I fell in love with banh mi around the same time my sister fell in love with her Vietnamese-American wife. While it would be nice to say otherwise, it was more coincidence than fate; I met my future sister-in-law for the first time at a Tower Records store in Tokyo, and she was not dressed in an ao dai offering me my first life-changing banh mi. By then I’d already fallen hard for the combination of cilantro, cucumbers sliced thin, and perfectly seasoned pickles mounded on top of a protein of choice, all nestled into a crunchy baguette that wasn’t quite a baguette. Sandwiches no longer had to be pieces of bread bookending mounds of meat covered in cheese, the types of faux meals only to be ordered once in a while when you had the time to feel ill later. I believed, and still do, that you could reasonably, and financially, eat banh mi every day. And as if to validate my theory, I commuted to the Saigon Vietnamese Sandwich Deli whenever I was in New York.

The Quad Show. Photo by Kanako Shimura.

The Quad Show. Photo by Kanako Shimura.

If I’m honest, though, those pickles are one reason I so love banh mi. I always order the chicken – no jalepenos – because the “special banh mi” with its smear of fatty pate tends to dull the vinegary crunch of those delicious, julienned root vegetables. When I learned late last week that the Vietnam festival would be held that weekend, I immediately thought of those pickles, that crunchy yet fluffy bread, and cilantro.

Every summer, Yoyogi Park hosts a few cultural festivals centered on a particular country – in this case, Vietnam. There are allegedly some shows featuring traditional attire and dances, but “cultural festival” is essentially code in Japanese for a food festival with some bank remittance stalls thrown in. My sister-in-law had just left to visit family in the U.S. and do all of our American shopping a few days prior, so my sister and I were left to judge the food stalls together. I wasn’t too worried. With taste buds honed by New York banh mi, we were confident in our ability to find the best at the Vietnam festival.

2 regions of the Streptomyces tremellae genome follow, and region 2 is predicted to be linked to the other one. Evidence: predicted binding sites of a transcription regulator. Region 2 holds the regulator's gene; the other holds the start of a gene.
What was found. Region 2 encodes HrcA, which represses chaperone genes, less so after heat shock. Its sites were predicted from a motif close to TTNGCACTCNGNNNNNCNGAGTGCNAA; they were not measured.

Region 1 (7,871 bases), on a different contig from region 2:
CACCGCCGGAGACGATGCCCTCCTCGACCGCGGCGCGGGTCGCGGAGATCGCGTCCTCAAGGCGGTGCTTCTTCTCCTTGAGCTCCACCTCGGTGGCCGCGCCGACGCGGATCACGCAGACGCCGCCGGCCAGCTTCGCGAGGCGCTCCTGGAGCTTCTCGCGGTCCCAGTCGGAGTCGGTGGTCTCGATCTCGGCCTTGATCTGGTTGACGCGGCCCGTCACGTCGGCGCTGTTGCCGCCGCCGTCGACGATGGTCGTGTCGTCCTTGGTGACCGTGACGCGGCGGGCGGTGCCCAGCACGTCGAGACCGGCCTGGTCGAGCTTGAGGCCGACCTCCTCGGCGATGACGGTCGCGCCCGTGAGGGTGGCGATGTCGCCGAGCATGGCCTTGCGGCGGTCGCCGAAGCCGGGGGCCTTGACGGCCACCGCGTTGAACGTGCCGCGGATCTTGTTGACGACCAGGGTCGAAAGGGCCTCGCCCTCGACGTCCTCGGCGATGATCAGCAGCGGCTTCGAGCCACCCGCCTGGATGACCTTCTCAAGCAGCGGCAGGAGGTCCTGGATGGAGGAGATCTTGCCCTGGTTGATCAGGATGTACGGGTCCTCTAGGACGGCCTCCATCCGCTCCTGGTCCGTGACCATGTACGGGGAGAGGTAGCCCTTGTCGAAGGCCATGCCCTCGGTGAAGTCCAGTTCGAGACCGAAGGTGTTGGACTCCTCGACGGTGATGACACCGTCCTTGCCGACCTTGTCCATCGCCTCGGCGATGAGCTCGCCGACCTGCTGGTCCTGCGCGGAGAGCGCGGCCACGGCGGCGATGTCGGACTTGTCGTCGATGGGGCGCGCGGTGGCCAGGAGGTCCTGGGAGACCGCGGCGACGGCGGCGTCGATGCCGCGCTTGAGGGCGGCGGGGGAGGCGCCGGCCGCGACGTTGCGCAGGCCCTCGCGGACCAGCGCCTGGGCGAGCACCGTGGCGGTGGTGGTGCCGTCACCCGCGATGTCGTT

food stalls
Photo by Kanako Shimura.

Photo by Kanako Shimura.

falling sign
picnic tables

We started with a reasonable strategy: check out all of the food vendors before settling on one. Most of the food stalls were hosted by restaurants around Tokyo and featured large plastic signs that boasted giant pictures of pho, banh xeo, and che. With hunger and the heat taking their toll, we settled on a vendor specializing in banh mi, with one of the longer lines extending before it. We inched towards the front, waiting around 20 minutes before being handed our packets of banh mi, disappointingly plucked off a pile of pre-assembled, pre-bagged sandwiches.

The robust sandwich I’d imagined and expected, fat with pickles and garnished with a sprig or two of cilantro, was crush flat as I pulled out something that resembled a quesadilla. There was a generous smear of pate and two slices of the usual mystery meat that usually lurks within the sandwich when you order the special banh mi. A cucumber slice had a brief cameo, along with a few carrots that had escaped the pull of gravity while the sandwich had been propped up on its end. Worst of all, the pickles were cut like fat crinkle cut fries, and most of them lay at the bottom of the bag, within sight but out of reach.

disappointing banh mi

“Oh, oh no,” I said. My sister let out a disappointed wail that quickly turned into laughter as she pulled her banh mi out of its bag and viewed it in its full glory.

I could hear my sister-in-law laughing from across the ocean, then, and blaming our seemingly genetic naïveté, our sheltered upbringing that was certainly the cause of such a blind purchase – a whopping 500 yen! – of a pathetic attempt at authentic Vietnamese food. I don’t blame her – I take it as a personal affront when friends go to sushi places that feature dragon-shaped rolls with tempura sticking out of the ends and/or anything that involves cream cheese – but that didn’t prevent me from praying that she knew, somehow, that finishing that “banh mi” was sufficient punishment.

Photo by Kanako Shimura.

Photo by Kanako Shimura.

Photo by Kanako Shimura.

Photo by Kanako Shimura.

I got this awesome pig hat.

I got this awesome pig hat.

We cleansed our palettes and respective memories with coconut and lime gelato for my sister and a slushy, icy coconut drink with tapioca pearls on the bottom for me. Sugar did its work and we went home sweaty and covered in sand kicked up by the wind, but laughing at our banh mi disaster.